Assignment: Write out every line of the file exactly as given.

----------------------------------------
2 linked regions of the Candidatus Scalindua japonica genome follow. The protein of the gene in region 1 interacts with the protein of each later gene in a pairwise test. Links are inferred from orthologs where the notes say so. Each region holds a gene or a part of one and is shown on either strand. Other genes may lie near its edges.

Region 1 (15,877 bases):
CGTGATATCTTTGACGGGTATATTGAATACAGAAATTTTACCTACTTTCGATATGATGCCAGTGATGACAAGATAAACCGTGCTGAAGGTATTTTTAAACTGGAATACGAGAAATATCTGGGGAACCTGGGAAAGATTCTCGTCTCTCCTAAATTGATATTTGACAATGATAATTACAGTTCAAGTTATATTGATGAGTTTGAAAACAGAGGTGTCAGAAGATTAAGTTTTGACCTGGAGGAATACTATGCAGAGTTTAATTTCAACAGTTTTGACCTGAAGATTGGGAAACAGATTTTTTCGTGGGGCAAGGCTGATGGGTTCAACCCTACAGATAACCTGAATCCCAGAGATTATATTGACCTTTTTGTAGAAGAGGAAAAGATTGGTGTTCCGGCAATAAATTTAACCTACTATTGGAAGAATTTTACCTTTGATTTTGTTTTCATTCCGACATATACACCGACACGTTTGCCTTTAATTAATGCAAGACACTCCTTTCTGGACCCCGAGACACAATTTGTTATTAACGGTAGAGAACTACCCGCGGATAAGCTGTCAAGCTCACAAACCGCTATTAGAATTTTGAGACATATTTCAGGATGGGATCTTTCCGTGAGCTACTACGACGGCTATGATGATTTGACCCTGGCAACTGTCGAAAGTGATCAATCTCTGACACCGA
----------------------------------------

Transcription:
2 linked regions of the Candidatus Scalindua japonica genome follow. The protein of the gene in region 1 interacts with the protein of each later gene in a pairwise test. Links are inferred from orthologs where the notes say so. Each region holds a gene or a part of one and is shown on either strand. Other genes may lie near its edges.

Region 1 (15,877 bases):
CGTGATATCTTTGACGGGTATATTGAATACAGAAATTTTACCTACTTTCGATATGATGCCAGTGATGACAAGATAAACCGTGCTGAAGGTATTTTTAAACTGGAATACGAGAAATATCTGGGGAACCTGGGAAAGATTCTCGTCTCTCCTAAATTGATATTTGACAATGATAATTACAGTTCAAGTTATATTGATGAGTTTGAAAACAGAGGTGTCAGAAGATTAAGTTTTGACCTGGAGGAATACTATGCAGAGTTTAATTTCAACAGTTTTGACCTGAAGATTGGGAAACAGATTTTTTCGTGGGGCAAGGCTGATGGGTTCAACCCTACAGATAACCTGAATCCCAGAGATTATATTGACCTTTTTGTAGAAGAGGAAAAGATTGGTGTTCCGGCAATAAATTTAACCTACTATTGGAAGAATTTTACCTTTGATTTTGTTTTCATTCCGACATATACACCGACACGTTTGCCTTTAATTAATGCAAGACACTCCTTTCTGGACCCCGAGACACAATTTGTTATTAACGGTAGAGAACTACCCGCGGATAAGCTGTCAAGCTCACAAACCGCTATTAGAATTTTGAGACATATTTCAGGATGGGATCTTTCCGTGAGCTACTACGACGGCTATGATGATTTGACCCTGGCAACTGTCGAAAGTGATCAATCTCTGACACCGA